Pidgins and C ole re s African Am rican English e Pidgin is nobody's nativelanguage . I t arise s whe two (or m ) m n ore utually uninte lligiblespe ch e com unitie m com unicatewith e othe m s ust m ach r. Typically, the language havelim d se s ite vocabulary fromonelanguage and a sim (if , ple any) com on gram ar which se s to satisfy m m rve basic com unication ne ds. m e How do Pidgins emerge?
In tradece rs. nte For instance in East , Africa S wahili de lope froma ve d Pidgin languagecre d to facilitate ate com unication be e theBantu m twe n spe aking East African com unitie m s and Arab m rchants. e How do Pidgins emerge? Through conque and colonization. st For instance , Pidgin was theve rnacular use for com unication d m be e theAnglo-S twe n axon population and the Norm ruling e in an lite 11th and 12th C ntury e England. How do Pidgins emerge?
Through m assivevoluntary and involuntary m igration to a diffe nt spe ch e re e nvironm nt. e Them striking e ost xam s in ple m re nt history involve the ore ce s slavetradeto theNe World w fromWe Africa st From Pidgin to Creole Pidgin is not a re language and all al , its spe rs spe anothe languageas ake ak r a first language . But childre born in a Pidgin spe n aking com unity de lop a re language m ve al which is loose base on thePidgin ly d the he Thetypeof languagethat y ar. de lops whe Pidgin acquire native ve n s spe rs is calle C ole ake d re . th For instance in the13 C ntury, Middle , e English was a C olebe e English and re twe n French.
Tok Pisin, spoke in n Papua-Ne Guine is a w a, C oleof English and a re varie of nativePapuaty Ne Guine language w a s. C olization is m like to pe ve whe re ore ly rse re n the is a ce re rtain de eof isolation be e the gre twe n C olespe re aking com unity (of childre and m n adults) and thenon-C olespe re aking com unity. m This is why so m any docum nte Cre s have e d ole e e d in theconte of slave or ge m rge xt ry ographical isolation (for instance on islands). , What happens next? S e e not m om tim s, uch. The C olebe e e re com s stablishe as d a ne language For w . instance this is what , happe d to English. This ne also happe d to Tok Pisin , ne to Haitian, to C Ve ape rdian and othe rs) Mi laik painim ron bilong balus i kirap long Fraide. (I would like a flight that departs on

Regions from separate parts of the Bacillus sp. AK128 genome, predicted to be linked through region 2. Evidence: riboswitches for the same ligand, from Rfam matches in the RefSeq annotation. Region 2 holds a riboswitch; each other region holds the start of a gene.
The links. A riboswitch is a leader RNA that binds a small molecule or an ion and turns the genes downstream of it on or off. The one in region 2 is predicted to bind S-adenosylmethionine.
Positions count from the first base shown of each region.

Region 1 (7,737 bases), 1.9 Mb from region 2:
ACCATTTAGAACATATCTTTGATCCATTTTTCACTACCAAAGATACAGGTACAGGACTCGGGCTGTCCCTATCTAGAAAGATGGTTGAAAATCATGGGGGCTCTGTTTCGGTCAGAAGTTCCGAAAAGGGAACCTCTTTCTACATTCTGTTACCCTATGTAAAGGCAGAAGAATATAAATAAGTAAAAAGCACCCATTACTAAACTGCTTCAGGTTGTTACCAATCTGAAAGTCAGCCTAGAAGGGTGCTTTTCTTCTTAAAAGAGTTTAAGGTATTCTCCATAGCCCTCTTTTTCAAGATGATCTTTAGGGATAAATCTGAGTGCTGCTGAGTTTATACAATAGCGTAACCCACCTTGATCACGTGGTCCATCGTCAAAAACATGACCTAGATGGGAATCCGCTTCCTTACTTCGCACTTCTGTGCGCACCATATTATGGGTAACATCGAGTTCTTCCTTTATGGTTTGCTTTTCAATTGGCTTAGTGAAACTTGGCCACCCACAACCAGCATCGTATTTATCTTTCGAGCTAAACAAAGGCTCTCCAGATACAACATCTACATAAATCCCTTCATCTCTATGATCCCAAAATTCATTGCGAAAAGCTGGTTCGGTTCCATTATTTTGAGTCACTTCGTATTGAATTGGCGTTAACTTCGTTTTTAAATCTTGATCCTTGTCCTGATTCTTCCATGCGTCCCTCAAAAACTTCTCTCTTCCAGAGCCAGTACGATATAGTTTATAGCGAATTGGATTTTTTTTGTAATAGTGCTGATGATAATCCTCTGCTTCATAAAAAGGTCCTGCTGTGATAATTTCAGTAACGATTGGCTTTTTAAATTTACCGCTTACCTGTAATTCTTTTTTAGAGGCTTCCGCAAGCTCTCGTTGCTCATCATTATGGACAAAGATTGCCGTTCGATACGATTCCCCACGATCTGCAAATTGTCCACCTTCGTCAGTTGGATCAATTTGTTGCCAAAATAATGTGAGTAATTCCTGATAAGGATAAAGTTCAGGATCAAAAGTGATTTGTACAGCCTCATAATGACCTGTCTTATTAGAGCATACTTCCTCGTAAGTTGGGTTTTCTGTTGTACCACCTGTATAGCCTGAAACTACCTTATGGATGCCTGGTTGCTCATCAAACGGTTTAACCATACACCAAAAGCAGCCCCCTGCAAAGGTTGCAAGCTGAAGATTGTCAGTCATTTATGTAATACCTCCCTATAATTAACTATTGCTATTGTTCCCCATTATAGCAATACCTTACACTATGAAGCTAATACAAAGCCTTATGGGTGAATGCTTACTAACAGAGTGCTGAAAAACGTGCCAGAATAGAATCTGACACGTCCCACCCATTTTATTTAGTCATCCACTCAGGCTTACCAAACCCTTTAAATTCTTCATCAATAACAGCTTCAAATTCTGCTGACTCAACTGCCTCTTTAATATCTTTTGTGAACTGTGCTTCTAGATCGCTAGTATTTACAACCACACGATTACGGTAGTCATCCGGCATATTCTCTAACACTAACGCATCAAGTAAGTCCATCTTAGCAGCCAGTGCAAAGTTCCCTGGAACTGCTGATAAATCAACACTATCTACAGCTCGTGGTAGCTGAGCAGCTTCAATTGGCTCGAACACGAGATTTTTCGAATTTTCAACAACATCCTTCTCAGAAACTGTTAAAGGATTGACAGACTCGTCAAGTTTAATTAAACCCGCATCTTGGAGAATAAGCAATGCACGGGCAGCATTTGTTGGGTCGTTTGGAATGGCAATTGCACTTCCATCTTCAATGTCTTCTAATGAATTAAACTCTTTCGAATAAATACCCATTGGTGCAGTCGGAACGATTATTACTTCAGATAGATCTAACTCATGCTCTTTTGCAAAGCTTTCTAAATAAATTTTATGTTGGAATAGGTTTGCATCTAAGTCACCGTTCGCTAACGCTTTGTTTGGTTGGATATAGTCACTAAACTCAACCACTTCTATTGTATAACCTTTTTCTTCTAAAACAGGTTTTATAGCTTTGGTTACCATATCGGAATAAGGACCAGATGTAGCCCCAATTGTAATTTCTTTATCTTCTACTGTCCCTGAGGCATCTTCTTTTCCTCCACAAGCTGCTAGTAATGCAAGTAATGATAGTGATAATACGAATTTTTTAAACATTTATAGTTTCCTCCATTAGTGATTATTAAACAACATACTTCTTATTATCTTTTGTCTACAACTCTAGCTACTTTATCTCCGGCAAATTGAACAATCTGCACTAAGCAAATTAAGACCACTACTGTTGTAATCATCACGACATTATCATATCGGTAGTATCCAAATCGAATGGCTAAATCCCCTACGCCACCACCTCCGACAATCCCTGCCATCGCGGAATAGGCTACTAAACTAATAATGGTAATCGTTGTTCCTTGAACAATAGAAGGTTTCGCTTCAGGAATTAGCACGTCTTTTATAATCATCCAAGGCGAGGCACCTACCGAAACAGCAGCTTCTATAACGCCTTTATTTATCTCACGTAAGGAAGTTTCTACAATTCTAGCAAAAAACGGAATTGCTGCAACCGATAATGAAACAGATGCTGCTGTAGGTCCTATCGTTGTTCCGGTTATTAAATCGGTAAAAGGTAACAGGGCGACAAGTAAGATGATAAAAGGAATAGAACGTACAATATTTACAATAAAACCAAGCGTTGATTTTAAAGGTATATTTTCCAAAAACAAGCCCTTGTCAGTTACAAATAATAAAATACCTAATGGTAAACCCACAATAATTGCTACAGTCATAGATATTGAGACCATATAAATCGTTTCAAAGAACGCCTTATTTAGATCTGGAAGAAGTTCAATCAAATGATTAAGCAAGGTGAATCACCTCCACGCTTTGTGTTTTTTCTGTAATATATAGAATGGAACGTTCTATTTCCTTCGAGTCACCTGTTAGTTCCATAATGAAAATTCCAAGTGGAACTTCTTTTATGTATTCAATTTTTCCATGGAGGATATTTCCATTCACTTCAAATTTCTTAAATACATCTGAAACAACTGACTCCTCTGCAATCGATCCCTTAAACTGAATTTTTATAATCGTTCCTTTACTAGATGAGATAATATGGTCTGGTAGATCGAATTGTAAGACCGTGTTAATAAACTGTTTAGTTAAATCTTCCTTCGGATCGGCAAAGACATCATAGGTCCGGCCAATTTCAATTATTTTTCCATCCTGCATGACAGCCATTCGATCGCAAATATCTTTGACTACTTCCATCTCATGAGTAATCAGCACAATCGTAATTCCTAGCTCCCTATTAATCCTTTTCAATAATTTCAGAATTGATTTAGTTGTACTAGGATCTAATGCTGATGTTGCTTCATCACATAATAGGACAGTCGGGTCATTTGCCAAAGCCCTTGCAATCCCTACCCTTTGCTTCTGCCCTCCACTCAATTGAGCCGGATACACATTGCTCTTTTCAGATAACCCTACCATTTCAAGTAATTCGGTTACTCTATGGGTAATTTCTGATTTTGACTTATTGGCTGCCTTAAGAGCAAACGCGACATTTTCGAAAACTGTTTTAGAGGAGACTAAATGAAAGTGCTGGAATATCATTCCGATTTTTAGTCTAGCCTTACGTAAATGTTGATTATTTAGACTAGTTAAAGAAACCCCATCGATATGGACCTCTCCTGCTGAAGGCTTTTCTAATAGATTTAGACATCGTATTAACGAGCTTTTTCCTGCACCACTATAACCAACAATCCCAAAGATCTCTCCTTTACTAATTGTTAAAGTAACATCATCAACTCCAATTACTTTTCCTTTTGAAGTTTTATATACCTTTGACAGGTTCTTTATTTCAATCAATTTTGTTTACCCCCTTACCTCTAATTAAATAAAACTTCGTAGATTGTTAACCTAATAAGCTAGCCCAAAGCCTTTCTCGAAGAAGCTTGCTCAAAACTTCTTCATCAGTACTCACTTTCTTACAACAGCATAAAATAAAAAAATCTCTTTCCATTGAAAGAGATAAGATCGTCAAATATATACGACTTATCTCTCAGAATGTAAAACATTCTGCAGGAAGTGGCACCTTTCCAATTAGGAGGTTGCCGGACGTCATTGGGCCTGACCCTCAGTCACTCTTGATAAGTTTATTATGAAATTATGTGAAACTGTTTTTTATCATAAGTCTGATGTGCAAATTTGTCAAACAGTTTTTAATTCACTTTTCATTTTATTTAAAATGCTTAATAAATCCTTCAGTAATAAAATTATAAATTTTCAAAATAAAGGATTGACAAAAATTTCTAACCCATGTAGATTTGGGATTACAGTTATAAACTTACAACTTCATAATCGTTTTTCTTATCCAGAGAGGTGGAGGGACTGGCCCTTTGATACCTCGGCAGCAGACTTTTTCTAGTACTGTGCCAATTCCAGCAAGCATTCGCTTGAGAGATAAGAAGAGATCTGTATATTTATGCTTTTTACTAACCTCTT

Friday.) [wav] Hamas bilong baim tiket i go long Mosbi?
(How much does a ticket to Port Moresby coast?) [wav] I gat sampela sit i stap long dispela ron bilong balus?
(Are there any seats left on that flight?) [wav] Raitim olgeta flait long Kavieng i go long Mosbi i gat stap long Manus na Madang.
(List all flights from Kavieng to Port Moresby with stopovers in Manus and Madang.) [wav] Wanem taim bai mi lusim dispela hap?
(What time do I leave?) [wav] TOKSAVE LONG OL RAITS BILONG OL MANMERI LONG OLGETA HAP BILONG DISPELA GIRAUN Unive rsal De claration of As Bilong Toktok
Long luksaveolse olge m e m igat m ta anm ri as re k, na olge m e long dispe spe ta anm ri la graun igat wankain raits long bihainimlaik bilong ol, long gat lo na oda na gat gutpe la sindaun. Long ol hap nam baut taimm e i no anm ri luksavelong raits bilong ol narape la m e dispe tingting weol m e anm ri, la anm ri m gat fridomlong toktok, gat fridom as blong igat bilip, fridomlong noke pore na n t fridomlong laikimol kainkain sam ting. Dispe e i bikpe sam bilong olge la m la ting ta m e anm ri. Hum Rights an Pre ble am Whe as re re cognition of theinhe nt dignity re and of thee qual and inalie nablerights of all m m rs of thehum fam is the e be an ily foundation of fre dom justiceand pe in e , ace theworld, Whe as disre re gard and conte pt for hum m an rights havere d in barbarous acts which sulte haveoutrage theconscie of m d nce ankind, and theadve of a world in which hum nt an be shall e fre domof spe ch and ings njoy e e be f and fre domfromfe and want has lie e ar be n proclaim d as thehighe aspiration of e e st thecom on pe , m ople S e e thelanguageunde om tim s, rgoe continuous s C olization, as m wave of m re ore s igration com in. e This is what happe d to m of theC ole ne any re s that we base on theslavetradein theNe re d w World, including thepre cursor of pre nt day se African-Am rican English. e And som tim s theCre e e ole unde s de re rgoe -C olization, as a re of an ongoing sult influe of thedom nce inant language This is what is . happe ning to AAE nowadays, as we as to ll various C aribbe Englishan base C ole d re s I givehimone Wehavein theworld today at le thefollowing ast docum nte type of Cre : e d s ole English base (for instanceJam d aican English, Gullah English, Tok Pisin) Fre nch base (for instanceHaitian, Mauritius Cre ) d ole Portugue base (for instance CapeVe se d , rdian) Dutch base (for instanceS d aram ) acan S panish base (for instancein thePhilippine ) d s All C olelanguage re re s, gardle ss of the origin, ir havesom im e portant characte ristics in com on: m Among the Characteristics of Creoles: Elim ination of infle ction, ge r, re nde gardle of source ss language I de ntity of adje s and adve ctive rbs I te ration (re duplication) for inte nsification of adv/adj: `big-big' De lopm nt of aspe inste of te ve e ct ad nse Ve littlebound infle ry ction; but m discre t fre any e e function words Why should that be ? Linguists Don't All Agree. Here are some theories: